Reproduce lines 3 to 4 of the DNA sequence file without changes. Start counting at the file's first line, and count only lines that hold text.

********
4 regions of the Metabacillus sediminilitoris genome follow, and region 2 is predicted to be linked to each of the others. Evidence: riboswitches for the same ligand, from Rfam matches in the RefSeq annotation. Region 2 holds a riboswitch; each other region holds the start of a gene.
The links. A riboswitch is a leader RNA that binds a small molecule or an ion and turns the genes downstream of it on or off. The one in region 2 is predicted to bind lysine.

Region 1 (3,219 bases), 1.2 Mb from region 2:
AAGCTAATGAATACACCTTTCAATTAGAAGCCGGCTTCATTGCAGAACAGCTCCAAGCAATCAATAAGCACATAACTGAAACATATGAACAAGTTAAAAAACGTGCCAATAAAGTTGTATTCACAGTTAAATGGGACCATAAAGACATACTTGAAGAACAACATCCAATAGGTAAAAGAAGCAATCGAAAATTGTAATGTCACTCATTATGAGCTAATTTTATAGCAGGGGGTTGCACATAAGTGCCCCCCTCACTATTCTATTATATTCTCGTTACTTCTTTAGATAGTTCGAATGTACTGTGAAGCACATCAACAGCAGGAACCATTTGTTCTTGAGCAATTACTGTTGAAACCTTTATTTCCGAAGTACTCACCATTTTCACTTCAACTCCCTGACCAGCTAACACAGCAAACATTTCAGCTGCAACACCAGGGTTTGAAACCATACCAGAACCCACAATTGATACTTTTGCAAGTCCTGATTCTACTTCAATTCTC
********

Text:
Region 1 (3,219 bases), 1.2 Mb from region 2:
AAGCTAATGAATACACCTTTCAATTAGAAGCCGGCTTCATTGCAGAACAGCTCCAAGCAATCAATAAGCACATAACTGAAACATATGAACAAGTTAAAAAACGTGCCAATAAAGTTGTATTCACAGTTAAATGGGACCATAAAGACATACTTGAAGAACAACATCCAATAGGTAAAAGAAGCAATCGAAAATTGTAATGTCACTCATTATGAGCTAATTTTATAGCAGGGGGTTGCACATAAGTGCCCCCCTCACTATTCTATTATATTCTCGTTACTTCTTTAGATAGTTCGAATGTACTGTGAAGCACATCAACAGCAGGAACCATTTGTTCTTGAGCAATTACTGTTGAAACCTTTATTTCCGAAGTACTCACCATTTTCACTTCAACTCCCTGACCAGCTAACACAGCAAACATTTCAGCTGCAACACCAGGGTTTGAAACCATACCAGAACCCACAATTGATACTTTTGCAAGTCCTGATTCTACTTCAATTCTC